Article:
I stopped at the top of the hill above Hughes House on our way home to see if I could get a shot or two of our beach.   

Cape Blanco North beach

The surf was really foaming at the base of Gull Rock.

Gull Rock Cape Blanco

But the best shots came from this rock that we watch all the time from the kitchen at Hughes House. What a show.

Cape Blanco north beach

This is not a small rock! It’s probably 10 to 15 feet high.  

Cape Blanco north beach

Tuesday October 18th, the sun was once again out and it stayed out. Yippee a fully sunny day! We packed a lunch and headed south on Hwy 101 towards Humbug Mountain State Park, just a few miles south of Port Orford. The surf was still up, though not quite as much as the day before.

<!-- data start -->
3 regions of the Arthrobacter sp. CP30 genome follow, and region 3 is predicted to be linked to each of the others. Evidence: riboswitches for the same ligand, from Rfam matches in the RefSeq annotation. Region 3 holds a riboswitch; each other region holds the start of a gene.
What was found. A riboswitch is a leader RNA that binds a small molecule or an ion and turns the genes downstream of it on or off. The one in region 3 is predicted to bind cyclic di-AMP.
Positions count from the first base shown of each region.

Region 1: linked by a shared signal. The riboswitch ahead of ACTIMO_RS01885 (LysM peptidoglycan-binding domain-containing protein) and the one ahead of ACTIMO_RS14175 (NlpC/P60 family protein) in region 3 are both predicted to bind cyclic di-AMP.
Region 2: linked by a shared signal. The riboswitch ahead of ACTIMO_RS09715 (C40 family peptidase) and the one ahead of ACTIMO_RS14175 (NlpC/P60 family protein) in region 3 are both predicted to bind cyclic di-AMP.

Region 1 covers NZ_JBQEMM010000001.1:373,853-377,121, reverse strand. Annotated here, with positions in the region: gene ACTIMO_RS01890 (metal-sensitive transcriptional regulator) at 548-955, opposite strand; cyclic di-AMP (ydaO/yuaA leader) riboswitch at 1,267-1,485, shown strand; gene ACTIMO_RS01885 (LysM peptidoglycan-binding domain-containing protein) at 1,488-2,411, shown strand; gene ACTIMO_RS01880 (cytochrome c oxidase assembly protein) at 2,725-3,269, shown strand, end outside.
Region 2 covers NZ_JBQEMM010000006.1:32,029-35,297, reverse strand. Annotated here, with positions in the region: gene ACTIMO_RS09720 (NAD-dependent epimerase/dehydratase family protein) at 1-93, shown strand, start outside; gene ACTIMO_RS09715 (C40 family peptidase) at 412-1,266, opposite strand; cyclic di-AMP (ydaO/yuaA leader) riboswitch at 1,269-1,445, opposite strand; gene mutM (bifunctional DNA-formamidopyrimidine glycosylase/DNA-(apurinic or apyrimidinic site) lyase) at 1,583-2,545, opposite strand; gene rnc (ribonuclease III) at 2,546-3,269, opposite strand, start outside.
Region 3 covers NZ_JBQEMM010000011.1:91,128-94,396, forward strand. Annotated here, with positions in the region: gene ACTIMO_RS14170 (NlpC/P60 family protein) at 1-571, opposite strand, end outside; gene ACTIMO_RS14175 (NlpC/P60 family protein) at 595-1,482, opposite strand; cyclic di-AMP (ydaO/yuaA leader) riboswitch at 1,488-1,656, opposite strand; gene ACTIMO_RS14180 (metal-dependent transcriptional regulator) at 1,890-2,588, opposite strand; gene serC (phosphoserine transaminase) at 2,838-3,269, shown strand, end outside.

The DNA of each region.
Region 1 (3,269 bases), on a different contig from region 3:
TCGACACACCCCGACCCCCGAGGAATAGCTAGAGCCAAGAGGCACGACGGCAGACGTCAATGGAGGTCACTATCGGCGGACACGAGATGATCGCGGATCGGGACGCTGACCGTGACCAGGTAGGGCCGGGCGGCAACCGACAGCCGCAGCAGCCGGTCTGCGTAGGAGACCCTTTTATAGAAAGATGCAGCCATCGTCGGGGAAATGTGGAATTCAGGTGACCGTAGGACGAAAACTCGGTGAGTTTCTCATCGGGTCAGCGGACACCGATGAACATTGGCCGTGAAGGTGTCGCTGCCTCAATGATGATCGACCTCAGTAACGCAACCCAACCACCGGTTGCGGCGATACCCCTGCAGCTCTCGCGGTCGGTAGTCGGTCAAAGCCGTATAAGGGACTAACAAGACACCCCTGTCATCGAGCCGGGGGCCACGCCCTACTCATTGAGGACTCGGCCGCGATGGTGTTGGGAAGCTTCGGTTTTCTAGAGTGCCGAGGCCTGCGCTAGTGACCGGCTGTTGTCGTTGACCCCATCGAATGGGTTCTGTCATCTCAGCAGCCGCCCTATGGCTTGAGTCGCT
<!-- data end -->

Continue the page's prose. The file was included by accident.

Beach north of Humbug State Park

Humbug Mountain got it’s name when Captain Tichenor sent a group of his troops up over the mountain (the highest point on this part of the coast at 1756 ft.) during the short lived Indian Wars here. The troops didn’t enjoy the unsuccessful foray and named the mountain Tichenor’s Humbug. The park consists of 1850 acres including a large campground, a beach and some nice trails including one to the top of Humbug Mountain.

We opted to take the Fern Trail which is part of the Oregon Coastal Trail. It follows the route of Old Highway 101 up the hill and around the headland to the north.

Fern Trail Humbug Mt SP

It’s actually still paved though the asphalt has seen better days. The banking of the old road is pretty strange and it’s not very wide but it made for decent hiking.

Someone had taken it upon themselves to put little wood boundaries around selections of ferns with a nice label to go with them. There were Coastal Wood Ferns.